Instead of reading too much of this, it might be good to ask what do Orthodox Christians believe? Across our spectrum, whether Eastern, Western, Protestant, Anglican, or Roman Catholic – all Christians who hold to the orthodox doctrines of the faith believe in a universe with a Sovereign God and loving Savior.
If you are worried about a universe that may be populated with unknown aliens, we invite you to consider the signs closer to home. Perhaps you have seen the signs:  Jesus Saves!  What do they mean?  The answer is in the Gospel of John, Chapter 3, verses 16-17:  “For God so loved the world that he gave his only Son, that whoever believes in him should not perish but have eternal life.  For God sent his Son into the world, not to condemn the world, but that the world might be saved through him.”  In other words, so many things we rely on — wealth, education, exercise — lead in the end to death.  A personal relationship with Jesus Christ is the only thing that leads to life.  How can this be?  We offer the same invitation that Jesus did:  come and see! (Gospel of John, Chapter 1, verse 39.) 

No matter what the universe holds, there is a loving Savior gazing over all. If you have not yet met that Savior, we would love to introduce you.

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Permanent Things

We live in exciting times.  The English have voted to leave the European Union and their prime minister has resigned.  Our presidential election campaign is generating anger and fear on both sides:  what dire things will happen if “the other candidate” is elected?  Many people are out of work.  Evil men pick up guns, knives, and bombs to kill the innocent.  Without minimizing the importance of these events, it is comforting to recall that they are not permanent.  What is permanent is God’s love for us and his offer to forgive our sins and build a personal relationship that will last eternally, even after our death, even after the last mountain has crumbled into the sea.  If you want this kind of permanent love we are eager to tell you more about it.

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Bernhard Plockhorst – “The Good Shepherd”

 

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Happy Fathers Day!

A collect for Fathers Day:

O Lord our God, creator of heaven and earth, through your Son Jesus Christ you have revealed yourself as a heavenly Father to all of your children. Bless, we pray, all earthly fathers. Strengthen them to nurture, protect, and guide the children entrusted to their care. Instill within them the virtues of love and patience. May they be slow to anger and quick to forgive. And through the ministrations of your Holy Spirit, may all fathers be strong and steadfast examples of faithfulness, responsibility, and loving-kindness; through Jesus Christ our Lord, who lives and reigns with you and the Holy Spirit, one God, for ever and ever. Amen.

 (From: Fr. Bryan Owen, http://creedalchristian.blogspot.com/2009/06/collect-for-fathers-day.html)

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We have a Passion for Christ

When you visit on Sunday morning, you won’t hear about politics or the latest films.  You won’t hear pop music.  You will hear a form of worship that is centuries old.  That’s because we have Jesus Christ in our midst (see the Gospel of Matthew, Chapter 18, verse 20) and we honor Him.  Jesus was in the beginning with God the Father and all things were made through Him (see the Gospel of John, Chapter 1, verses 1-3).  You are very welcome to join us in deepening your relationship with the creator of the universe.  He is also the savior of the universe, but we’ll talk about that next time.

Jesus Christ Pantocrator (Detail from deesis mosaic) from Hagia Sophia

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Our Patron Saints Feast Day

On June 11, the Church celebrates Saint Barnabas, one of the apostles and a companion of Paul.  In the fourth chapter of the Acts of the Apostles, we learn that his name was Joseph and he was a native of the island of Cyprus.  He was called Barnabas, or “son of encouragement,” probably because of his ability as a preacher.  He may have known Jesus personally:  the early church historian Eusebius says that Barnabas was one of seventy disciples sent out by Jesus (Church History, Book I, chapter 12).  When Paul was first converted from a bitter persecutor to an eager champion of Christianity, Barnabas vouched for him to the (not unreasonably) fearful church leaders in Jerusalem (Acts 9:27).  Barnabas and Paul together led the church in Antioch where the followers of Jesus were first called Christians (Acts 11:19-26).  Barnabas and Paul journeyed through Cyprus and Asia Minor to spread the Good News (Acts 13).  On that journey the people of Lystra mistook Barnabas and Paul for Zeus and Hermes in disguise (Acts 14).  The mission to non-Jews provoked controversy; some argued that new converts to Christianity must be circumcised and become Jews first.  Barnabas and Paul argued against this position (Acts 15:1-2) and their view prevailed.  Barnabas and Paul later quarreled and pursued their missionary work separately (Acts 5:36-41; Galatians 2:11-13).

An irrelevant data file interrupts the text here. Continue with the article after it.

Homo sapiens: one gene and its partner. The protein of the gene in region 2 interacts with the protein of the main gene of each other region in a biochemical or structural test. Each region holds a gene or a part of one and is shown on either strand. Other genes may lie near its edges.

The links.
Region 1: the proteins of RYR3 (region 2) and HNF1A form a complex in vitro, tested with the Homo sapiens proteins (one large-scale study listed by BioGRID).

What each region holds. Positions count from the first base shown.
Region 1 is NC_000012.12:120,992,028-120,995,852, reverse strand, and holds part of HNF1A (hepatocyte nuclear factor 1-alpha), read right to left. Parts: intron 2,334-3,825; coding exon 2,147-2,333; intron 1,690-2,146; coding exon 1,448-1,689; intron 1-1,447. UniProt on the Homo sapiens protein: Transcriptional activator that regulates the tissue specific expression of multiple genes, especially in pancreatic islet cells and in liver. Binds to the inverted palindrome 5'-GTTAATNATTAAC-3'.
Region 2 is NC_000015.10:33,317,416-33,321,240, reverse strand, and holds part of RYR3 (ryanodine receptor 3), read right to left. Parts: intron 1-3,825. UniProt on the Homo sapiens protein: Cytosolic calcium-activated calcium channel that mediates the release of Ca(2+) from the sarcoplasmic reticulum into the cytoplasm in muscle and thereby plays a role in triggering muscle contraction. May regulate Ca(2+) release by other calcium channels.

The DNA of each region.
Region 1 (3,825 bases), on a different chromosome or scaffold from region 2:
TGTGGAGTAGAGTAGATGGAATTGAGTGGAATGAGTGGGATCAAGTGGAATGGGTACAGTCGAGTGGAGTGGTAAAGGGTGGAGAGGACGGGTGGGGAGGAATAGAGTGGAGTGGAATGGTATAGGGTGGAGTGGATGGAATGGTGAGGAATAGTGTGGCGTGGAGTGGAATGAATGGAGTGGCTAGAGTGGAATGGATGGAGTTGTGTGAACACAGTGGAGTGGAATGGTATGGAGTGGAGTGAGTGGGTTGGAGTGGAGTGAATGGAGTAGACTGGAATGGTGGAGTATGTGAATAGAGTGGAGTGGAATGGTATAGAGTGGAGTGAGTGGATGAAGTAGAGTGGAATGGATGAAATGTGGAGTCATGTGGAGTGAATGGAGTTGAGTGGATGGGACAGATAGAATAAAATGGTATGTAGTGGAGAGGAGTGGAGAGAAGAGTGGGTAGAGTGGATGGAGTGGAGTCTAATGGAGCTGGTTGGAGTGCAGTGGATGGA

Barnabas and Mark went to Cyprus, where Barnabas is traditionally honored as the founder of the Church. It seems that Barnabas continued his journeys for the Gospel, because Paul mentions him several times in his letters to the Galatians, the Corinthians, and the Colossians. Tradition has it that he was martyred at Salamis in Cyprus.(see note)

(Church Publishing. Lesser Feasts and Fasts (Kindle Locations 5084-5087). Church Publishing Inc.. Kindle Edition.)

Tradition says that Barnabas ended his days on his native island of Cyprus.  Luke sums up:  Barnabas “was a good man, full of the Holy Spirit and faith” (Acts 11:24).

St. Barnabas Anglican church of Seattle was the daughter church of St. Paul in Bellevue. This is naturally why the name St. Barnabas was chosen to represent the helpmate that Barnabas was to Paul. As Barnabas was to Paul, so St. Barnabas church was to St. Paul anglican church. There is much history to share about the story of our patron Saint and the story of the planting of this church. We would love to share that story with you and perhaps this community would become a place you can call your spiritual home.

On this day we pray:

O LORD God Almighty, who didst endue thy holy Apostle Barnabas with singular gifts of the Holy Ghost; Leave us not, we beseech thee, destitute of thy manifold gifts, nor yet of grace to use them alway to thy honour and glory; through Jesus Christ our Lord. Amen. (From the 1928 B.C.P.)